4. Legs & Back / Trust Us... Everyone knows that math is hard. One of the great things about P90X is that you don't have to pay attention to the math on most of the exercises. Tony counts for you, so you can just sweat. When you're doing twenty reps of something hard, like "Sneaky Lunges," the last thing you want to do is to waste any mental capacity on counting. You'll be busy doing several other things: staying on the balls of your feet; trying to get the timing right when Tony stops telling you what to do; leaning forward without resting your whole rib-cage on your thigh; and "adding the arms." It may feel like a betrayal when you realize that Tony has told you repeatedly to do twenty of these lunges, and then he coaches you through twenty-two. Think of it this way: ten percent extra, FREE with the box set! Bonus!
  5. Core Synergistics / Recovery Disambiguation... The word "recovery" can mean a lot of different things. In P90X, there's one thing it certainly DOESN'T mean: rest. Recovery week in P90X is a brand new opportunity to get your butt kicked by several workouts. Two of the days in recovery week are dedicated to Core Synergistics, which means "Of (or relating to) exercising your core so hard that your entire body weeps." A lot of people misinterpret this weeping to be sweat. Those same people also misinterpret "core" to mean "the area around your trunk and pelvis." In P90X, working the core means: A) Several types of bizarre pushups; B) Weight-bearing lunges; C) Table Dip / Leg Raise; D) Low Lateral Skaters; and more; and more. The first time you do Recovery Week you'll be tempted to think that there's been some kind of mistake. Just don't plan on recovering anything except a new found appreciation for Advil. Bonus!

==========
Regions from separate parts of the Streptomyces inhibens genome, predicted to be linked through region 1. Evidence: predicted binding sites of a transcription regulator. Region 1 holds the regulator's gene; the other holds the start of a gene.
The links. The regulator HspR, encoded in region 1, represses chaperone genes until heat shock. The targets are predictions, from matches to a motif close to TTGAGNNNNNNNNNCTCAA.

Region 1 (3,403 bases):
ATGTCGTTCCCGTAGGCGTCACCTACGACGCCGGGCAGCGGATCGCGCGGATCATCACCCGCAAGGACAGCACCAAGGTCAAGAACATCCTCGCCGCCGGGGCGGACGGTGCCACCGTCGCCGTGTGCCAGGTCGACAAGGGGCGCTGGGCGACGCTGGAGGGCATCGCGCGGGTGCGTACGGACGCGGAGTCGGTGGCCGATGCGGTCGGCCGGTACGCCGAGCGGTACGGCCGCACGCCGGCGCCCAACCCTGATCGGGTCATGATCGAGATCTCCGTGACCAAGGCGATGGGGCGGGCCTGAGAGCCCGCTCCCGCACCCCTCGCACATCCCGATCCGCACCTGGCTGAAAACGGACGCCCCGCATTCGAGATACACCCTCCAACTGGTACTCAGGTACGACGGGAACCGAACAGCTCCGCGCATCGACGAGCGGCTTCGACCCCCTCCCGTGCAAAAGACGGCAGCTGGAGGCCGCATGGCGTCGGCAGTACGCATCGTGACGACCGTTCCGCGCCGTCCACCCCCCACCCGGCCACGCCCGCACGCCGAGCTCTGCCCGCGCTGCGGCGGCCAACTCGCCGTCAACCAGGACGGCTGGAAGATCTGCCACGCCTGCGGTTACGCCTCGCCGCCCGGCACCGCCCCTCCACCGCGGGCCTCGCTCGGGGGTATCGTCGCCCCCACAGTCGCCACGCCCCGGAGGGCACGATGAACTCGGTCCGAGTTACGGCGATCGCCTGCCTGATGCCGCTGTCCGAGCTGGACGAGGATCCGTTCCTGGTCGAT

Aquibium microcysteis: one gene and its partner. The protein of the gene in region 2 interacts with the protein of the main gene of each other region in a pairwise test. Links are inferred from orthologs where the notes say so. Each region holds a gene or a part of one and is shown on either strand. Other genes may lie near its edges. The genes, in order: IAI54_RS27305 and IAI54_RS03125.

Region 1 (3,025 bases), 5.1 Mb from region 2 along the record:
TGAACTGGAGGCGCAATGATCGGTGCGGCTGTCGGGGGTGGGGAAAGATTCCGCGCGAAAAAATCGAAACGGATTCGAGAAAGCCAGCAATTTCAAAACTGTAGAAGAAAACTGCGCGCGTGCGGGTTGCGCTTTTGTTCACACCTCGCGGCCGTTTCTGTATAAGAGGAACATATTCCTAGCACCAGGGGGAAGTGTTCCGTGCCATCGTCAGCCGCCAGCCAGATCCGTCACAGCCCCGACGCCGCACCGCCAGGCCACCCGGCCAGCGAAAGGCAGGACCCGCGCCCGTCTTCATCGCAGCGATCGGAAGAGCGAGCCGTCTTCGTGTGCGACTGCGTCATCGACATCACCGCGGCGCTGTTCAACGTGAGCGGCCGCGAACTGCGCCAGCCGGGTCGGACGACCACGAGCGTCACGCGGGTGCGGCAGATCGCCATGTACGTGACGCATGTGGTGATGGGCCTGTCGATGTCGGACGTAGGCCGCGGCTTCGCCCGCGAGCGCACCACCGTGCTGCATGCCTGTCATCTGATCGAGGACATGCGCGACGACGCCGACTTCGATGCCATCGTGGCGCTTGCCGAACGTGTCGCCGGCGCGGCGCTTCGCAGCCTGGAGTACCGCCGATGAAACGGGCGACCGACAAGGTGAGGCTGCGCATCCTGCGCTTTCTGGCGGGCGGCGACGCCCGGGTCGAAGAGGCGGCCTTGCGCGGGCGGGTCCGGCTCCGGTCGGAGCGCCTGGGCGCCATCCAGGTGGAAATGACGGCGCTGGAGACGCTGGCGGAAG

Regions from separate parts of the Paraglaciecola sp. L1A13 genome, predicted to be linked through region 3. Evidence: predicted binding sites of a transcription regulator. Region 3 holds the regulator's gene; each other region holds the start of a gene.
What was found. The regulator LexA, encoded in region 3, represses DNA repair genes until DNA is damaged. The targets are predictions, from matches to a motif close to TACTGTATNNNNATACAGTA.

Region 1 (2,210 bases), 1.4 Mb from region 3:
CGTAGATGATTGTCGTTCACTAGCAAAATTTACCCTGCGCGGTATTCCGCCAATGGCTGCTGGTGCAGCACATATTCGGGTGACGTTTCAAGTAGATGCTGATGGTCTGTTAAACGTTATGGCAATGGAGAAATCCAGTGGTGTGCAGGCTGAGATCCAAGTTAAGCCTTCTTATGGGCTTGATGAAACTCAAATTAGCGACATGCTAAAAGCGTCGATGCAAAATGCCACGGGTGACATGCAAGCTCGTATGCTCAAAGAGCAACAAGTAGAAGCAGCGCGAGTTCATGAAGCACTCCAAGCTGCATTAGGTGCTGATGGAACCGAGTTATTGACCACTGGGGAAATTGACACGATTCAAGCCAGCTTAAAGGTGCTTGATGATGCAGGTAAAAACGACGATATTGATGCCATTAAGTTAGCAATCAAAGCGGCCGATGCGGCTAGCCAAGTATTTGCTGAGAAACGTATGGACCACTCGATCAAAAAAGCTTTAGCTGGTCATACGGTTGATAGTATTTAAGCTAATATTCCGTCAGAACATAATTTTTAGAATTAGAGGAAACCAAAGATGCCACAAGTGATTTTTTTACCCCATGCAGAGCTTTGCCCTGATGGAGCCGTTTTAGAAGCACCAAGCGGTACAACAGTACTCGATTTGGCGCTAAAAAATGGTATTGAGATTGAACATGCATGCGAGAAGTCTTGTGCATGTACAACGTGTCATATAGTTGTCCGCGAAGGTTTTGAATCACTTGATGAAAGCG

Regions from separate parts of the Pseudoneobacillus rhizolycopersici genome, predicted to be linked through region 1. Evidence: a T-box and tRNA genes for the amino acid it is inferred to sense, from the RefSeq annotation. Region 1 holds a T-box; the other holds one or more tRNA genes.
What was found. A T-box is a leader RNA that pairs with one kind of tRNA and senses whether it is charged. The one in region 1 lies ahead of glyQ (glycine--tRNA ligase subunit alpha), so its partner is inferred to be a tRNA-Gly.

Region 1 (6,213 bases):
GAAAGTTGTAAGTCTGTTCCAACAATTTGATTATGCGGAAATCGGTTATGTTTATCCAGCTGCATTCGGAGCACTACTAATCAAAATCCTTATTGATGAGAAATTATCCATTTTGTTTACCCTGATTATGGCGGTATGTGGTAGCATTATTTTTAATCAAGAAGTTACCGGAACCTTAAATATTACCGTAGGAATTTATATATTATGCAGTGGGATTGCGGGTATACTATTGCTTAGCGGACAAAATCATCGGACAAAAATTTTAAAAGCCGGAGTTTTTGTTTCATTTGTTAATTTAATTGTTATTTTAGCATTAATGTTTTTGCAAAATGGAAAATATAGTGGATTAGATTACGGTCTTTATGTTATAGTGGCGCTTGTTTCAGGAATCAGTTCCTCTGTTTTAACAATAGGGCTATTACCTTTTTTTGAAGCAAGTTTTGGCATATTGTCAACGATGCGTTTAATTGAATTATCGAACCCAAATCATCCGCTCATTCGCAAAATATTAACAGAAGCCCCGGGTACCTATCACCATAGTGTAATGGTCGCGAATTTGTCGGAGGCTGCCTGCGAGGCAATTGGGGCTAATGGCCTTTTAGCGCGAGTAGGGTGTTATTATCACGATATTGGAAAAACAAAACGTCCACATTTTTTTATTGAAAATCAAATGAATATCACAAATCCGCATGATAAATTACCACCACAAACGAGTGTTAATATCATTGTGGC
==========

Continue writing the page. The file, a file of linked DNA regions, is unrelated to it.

6. Core Synergistics / Think Fast... Do me a favor? Say this phrase as fast as you absolutely can: "Mini-break, break's over." Did you say it in less than a second? Did you leave any audible gap between the "k" (in break) and the "b" (in break's)? If the answer is yes, please try again. If you can make "breakbreak's" sound like one word, then you've recreated what Tony says in "Lunge-Kickback-Curl-Press" at about 1:04 left. This is a three minute, nineteen second exercise. I think it's generous of Tony to give everyone a microsecond mini-break before going on to the next lunge. Bonus!
  7. Core Synergistics / How insulting... Twice during the Core Synergistics routine, Tony reminds you to keep your core muscles "taunt." During the lunge and reach he says, "Keep them slightly taunt. That is the key." We know from other videos that Tony has a problem with conjugations and verb agreement. He says things like "It's all about, what? Doing your best, and forget the rest." So, perhaps he means for your to keep your core muscles slight taunted. It's fun to ridicule your muscles while you work them, try it! Bonus!